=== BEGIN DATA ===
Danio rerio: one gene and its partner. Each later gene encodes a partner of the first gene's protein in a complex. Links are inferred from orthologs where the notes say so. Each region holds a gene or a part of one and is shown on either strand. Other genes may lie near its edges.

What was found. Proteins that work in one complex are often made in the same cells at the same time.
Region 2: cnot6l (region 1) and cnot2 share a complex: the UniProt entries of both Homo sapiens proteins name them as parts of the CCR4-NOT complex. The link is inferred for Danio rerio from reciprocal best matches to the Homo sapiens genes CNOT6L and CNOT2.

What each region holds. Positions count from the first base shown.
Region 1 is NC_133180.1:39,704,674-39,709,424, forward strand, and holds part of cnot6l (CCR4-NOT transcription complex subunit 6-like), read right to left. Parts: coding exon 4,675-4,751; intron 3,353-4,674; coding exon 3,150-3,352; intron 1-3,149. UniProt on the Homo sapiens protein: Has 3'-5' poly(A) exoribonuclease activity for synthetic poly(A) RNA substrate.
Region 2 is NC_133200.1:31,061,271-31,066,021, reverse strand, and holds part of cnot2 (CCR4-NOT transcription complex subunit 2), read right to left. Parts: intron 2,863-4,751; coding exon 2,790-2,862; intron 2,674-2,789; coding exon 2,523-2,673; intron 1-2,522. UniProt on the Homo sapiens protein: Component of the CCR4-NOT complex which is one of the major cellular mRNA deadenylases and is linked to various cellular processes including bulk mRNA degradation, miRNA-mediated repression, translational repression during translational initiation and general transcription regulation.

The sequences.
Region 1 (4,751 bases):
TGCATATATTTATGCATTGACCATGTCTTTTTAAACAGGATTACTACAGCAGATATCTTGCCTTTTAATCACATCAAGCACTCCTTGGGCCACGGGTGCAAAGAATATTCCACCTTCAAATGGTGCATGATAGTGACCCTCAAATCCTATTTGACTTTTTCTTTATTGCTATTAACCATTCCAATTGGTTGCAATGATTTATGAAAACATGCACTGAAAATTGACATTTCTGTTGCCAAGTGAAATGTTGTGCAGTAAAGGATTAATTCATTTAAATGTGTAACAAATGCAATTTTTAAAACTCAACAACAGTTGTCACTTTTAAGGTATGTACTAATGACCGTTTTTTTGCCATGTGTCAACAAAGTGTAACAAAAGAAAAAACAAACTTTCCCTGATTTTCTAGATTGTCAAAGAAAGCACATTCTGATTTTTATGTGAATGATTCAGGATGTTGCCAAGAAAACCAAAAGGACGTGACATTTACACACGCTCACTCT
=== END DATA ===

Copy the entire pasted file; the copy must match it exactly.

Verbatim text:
Danio rerio: one gene and its partner. Each later gene encodes a partner of the first gene's protein in a complex. Links are inferred from orthologs where the notes say so. Each region holds a gene or a part of one and is shown on either strand. Other genes may lie near its edges.

What was found. Proteins that work in one complex are often made in the same cells at the same time.
Region 2: cnot6l (region 1) and cnot2 share a complex: the UniProt entries of both Homo sapiens proteins name them as parts of the CCR4-NOT complex. The link is inferred for Danio rerio from reciprocal best matches to the Homo sapiens genes CNOT6L and CNOT2.

What each region holds. Positions count from the first base shown.
Region 1 is NC_133180.1:39,704,674-39,709,424, forward strand, and holds part of cnot6l (CCR4-NOT transcription complex subunit 6-like), read right to left. Parts: coding exon 4,675-4,751; intron 3,353-4,674; coding exon 3,150-3,352; intron 1-3,149. UniProt on the Homo sapiens protein: Has 3'-5' poly(A) exoribonuclease activity for synthetic poly(A) RNA substrate.
Region 2 is NC_133200.1:31,061,271-31,066,021, reverse strand, and holds part of cnot2 (CCR4-NOT transcription complex subunit 2), read right to left. Parts: intron 2,863-4,751; coding exon 2,790-2,862; intron 2,674-2,789; coding exon 2,523-2,673; intron 1-2,522. UniProt on the Homo sapiens protein: Component of the CCR4-NOT complex which is one of the major cellular mRNA deadenylases and is linked to various cellular processes including bulk mRNA degradation, miRNA-mediated repression, translational repression during translational initiation and general transcription regulation.

The sequences.
Region 1 (4,751 bases):
TGCATATATTTATGCATTGACCATGTCTTTTTAAACAGGATTACTACAGCAGATATCTTGCCTTTTAATCACATCAAGCACTCCTTGGGCCACGGGTGCAAAGAATATTCCACCTTCAAATGGTGCATGATAGTGACCCTCAAATCCTATTTGACTTTTTCTTTATTGCTATTAACCATTCCAATTGGTTGCAATGATTTATGAAAACATGCACTGAAAATTGACATTTCTGTTGCCAAGTGAAATGTTGTGCAGTAAAGGATTAATTCATTTAAATGTGTAACAAATGCAATTTTTAAAACTCAACAACAGTTGTCACTTTTAAGGTATGTACTAATGACCGTTTTTTTGCCATGTGTCAACAAAGTGTAACAAAAGAAAAAACAAACTTTCCCTGATTTTCTAGATTGTCAAAGAAAGCACATTCTGATTTTTATGTGAATGATTCAGGATGTTGCCAAGAAAACCAAAAGGACGTGACATTTACACACGCTCACTCT